Glass production evolved during the Roman Empire with the introduction of glassblowing, which allowed for a great variety of different shapes and styles to be constructed. The technique allowed for easier manipulation of the glass into more intricate designs allowing the vessels to have an assortment of functions. Glassblowing also allowed for a quicker paced production, the hot glass would be blown into a mould and then removed whilst still hot so that the glass maker could still work on it. Different minerals were added to create a variety of colours. The iridescence on Ancient Roman glass was unintentional, and was caused by weathering on its surface. The extent to which a glass object weathers depends mainly on the burial conditions; however, the humidity, heat, and type of soil in which the glass was buried in also all affect its preservation.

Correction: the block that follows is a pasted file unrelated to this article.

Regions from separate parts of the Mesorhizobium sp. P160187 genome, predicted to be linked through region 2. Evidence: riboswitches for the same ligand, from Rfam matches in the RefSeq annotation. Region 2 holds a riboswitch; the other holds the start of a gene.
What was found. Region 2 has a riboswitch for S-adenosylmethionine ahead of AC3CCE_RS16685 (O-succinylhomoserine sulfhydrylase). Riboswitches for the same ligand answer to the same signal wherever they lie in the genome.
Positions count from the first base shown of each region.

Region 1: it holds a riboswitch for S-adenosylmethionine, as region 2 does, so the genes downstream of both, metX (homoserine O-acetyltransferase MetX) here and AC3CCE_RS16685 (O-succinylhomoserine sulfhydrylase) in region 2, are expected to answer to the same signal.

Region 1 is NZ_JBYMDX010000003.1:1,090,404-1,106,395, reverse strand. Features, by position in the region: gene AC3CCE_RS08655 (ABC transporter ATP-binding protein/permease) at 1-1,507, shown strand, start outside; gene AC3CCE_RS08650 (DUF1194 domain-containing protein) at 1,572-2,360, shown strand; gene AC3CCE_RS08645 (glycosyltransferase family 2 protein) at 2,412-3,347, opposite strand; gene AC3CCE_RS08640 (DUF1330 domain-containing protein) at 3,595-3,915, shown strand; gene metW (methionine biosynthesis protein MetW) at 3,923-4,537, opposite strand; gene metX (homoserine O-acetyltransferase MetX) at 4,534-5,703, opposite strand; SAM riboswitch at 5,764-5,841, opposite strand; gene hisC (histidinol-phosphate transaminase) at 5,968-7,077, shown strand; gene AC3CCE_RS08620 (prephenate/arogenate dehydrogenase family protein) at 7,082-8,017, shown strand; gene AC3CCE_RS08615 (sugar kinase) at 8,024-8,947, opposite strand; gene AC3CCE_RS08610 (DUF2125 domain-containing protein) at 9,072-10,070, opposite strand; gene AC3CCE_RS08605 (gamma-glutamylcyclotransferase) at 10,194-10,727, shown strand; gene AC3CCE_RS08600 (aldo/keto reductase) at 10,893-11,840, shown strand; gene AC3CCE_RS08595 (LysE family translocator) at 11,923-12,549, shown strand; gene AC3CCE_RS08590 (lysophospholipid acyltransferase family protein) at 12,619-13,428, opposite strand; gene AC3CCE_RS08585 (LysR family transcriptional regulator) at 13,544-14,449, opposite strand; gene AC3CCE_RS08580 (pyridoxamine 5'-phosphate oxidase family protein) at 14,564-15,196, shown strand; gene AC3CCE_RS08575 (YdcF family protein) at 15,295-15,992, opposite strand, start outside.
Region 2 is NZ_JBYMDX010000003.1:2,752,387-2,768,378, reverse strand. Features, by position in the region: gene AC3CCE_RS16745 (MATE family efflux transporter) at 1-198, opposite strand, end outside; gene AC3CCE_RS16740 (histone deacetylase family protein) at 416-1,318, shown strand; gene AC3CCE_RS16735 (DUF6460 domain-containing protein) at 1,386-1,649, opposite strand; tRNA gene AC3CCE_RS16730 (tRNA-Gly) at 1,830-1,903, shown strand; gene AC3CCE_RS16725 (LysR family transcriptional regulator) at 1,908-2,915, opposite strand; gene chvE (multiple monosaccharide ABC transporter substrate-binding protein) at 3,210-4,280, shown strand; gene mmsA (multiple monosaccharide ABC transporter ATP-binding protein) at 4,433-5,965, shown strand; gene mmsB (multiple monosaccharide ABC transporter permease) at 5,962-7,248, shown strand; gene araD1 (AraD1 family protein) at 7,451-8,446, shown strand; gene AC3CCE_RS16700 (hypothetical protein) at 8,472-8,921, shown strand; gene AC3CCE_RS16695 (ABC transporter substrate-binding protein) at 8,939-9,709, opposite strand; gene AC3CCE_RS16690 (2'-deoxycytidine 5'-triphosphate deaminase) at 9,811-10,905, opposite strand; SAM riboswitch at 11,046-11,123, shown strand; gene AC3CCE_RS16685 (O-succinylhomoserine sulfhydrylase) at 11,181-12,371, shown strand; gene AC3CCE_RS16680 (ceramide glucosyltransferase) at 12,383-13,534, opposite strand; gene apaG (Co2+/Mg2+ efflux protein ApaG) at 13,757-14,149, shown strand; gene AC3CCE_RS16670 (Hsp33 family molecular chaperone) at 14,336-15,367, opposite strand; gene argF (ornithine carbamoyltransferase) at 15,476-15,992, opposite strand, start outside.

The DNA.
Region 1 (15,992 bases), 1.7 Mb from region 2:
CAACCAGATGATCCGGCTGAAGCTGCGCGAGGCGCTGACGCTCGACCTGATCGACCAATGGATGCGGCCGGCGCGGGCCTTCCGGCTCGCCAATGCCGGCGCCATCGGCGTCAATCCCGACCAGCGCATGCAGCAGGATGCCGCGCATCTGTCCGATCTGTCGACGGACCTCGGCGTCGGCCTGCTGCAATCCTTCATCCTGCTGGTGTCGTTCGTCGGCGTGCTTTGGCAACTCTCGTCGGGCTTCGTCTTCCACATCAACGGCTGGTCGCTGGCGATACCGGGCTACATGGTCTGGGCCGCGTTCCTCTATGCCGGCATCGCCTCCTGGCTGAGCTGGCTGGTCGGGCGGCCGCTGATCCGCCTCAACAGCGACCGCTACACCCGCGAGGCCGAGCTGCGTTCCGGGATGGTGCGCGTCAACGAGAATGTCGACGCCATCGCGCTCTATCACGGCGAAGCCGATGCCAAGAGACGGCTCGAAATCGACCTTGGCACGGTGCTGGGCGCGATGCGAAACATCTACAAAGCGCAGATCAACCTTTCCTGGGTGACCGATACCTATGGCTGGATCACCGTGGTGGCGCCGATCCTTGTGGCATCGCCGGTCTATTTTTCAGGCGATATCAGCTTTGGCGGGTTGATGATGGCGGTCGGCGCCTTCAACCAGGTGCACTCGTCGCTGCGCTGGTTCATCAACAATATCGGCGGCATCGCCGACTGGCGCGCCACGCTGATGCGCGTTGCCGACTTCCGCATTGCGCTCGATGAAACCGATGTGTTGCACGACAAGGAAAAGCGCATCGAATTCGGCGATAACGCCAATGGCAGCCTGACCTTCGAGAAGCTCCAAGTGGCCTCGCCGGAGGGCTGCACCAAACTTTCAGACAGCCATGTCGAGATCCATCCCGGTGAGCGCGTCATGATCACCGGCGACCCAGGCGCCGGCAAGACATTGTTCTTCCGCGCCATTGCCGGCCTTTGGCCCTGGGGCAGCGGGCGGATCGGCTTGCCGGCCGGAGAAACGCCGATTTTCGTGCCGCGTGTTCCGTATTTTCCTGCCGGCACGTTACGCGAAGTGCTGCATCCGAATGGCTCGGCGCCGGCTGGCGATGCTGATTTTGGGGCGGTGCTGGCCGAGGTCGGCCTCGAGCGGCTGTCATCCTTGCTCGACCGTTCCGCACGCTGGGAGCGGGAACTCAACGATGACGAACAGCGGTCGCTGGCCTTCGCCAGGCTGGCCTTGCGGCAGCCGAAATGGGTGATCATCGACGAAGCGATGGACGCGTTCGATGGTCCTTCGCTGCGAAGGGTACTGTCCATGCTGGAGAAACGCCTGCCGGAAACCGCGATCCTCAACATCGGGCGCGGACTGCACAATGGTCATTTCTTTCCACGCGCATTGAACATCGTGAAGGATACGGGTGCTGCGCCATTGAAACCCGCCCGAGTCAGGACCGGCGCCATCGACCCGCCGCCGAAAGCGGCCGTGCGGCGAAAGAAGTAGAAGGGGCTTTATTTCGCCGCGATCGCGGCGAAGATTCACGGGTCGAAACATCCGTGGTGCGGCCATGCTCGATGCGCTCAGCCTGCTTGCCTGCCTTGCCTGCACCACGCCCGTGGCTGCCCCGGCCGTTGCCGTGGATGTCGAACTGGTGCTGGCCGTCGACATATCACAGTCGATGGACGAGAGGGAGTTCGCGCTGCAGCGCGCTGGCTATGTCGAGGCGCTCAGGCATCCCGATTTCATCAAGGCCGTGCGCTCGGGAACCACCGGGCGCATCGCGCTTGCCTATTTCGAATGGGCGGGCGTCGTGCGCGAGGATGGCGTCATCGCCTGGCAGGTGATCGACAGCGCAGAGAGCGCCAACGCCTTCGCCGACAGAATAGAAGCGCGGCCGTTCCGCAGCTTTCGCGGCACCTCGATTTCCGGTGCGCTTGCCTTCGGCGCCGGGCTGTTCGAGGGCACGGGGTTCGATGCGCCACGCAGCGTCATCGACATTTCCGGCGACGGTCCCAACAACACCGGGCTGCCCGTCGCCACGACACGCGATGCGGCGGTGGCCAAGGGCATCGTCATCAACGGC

Roman Green Glass Jar with Handles
A translucent pale green Roman glass jar featuring an indented, piriform body. The squat body leads to a wide neck which opens out to form a protruding rounded flange with a funnel-shaped mouth. The vessel sits on a concave base. Two flattened handles have been applied from the flange to the gently sloping shoulders. A series of indentations perforate the body all the way round. There is widespread iridescence across the whole vessel and some natural encrustation.
Condition: Good condition. Large areas of iridescence and some natural encrustation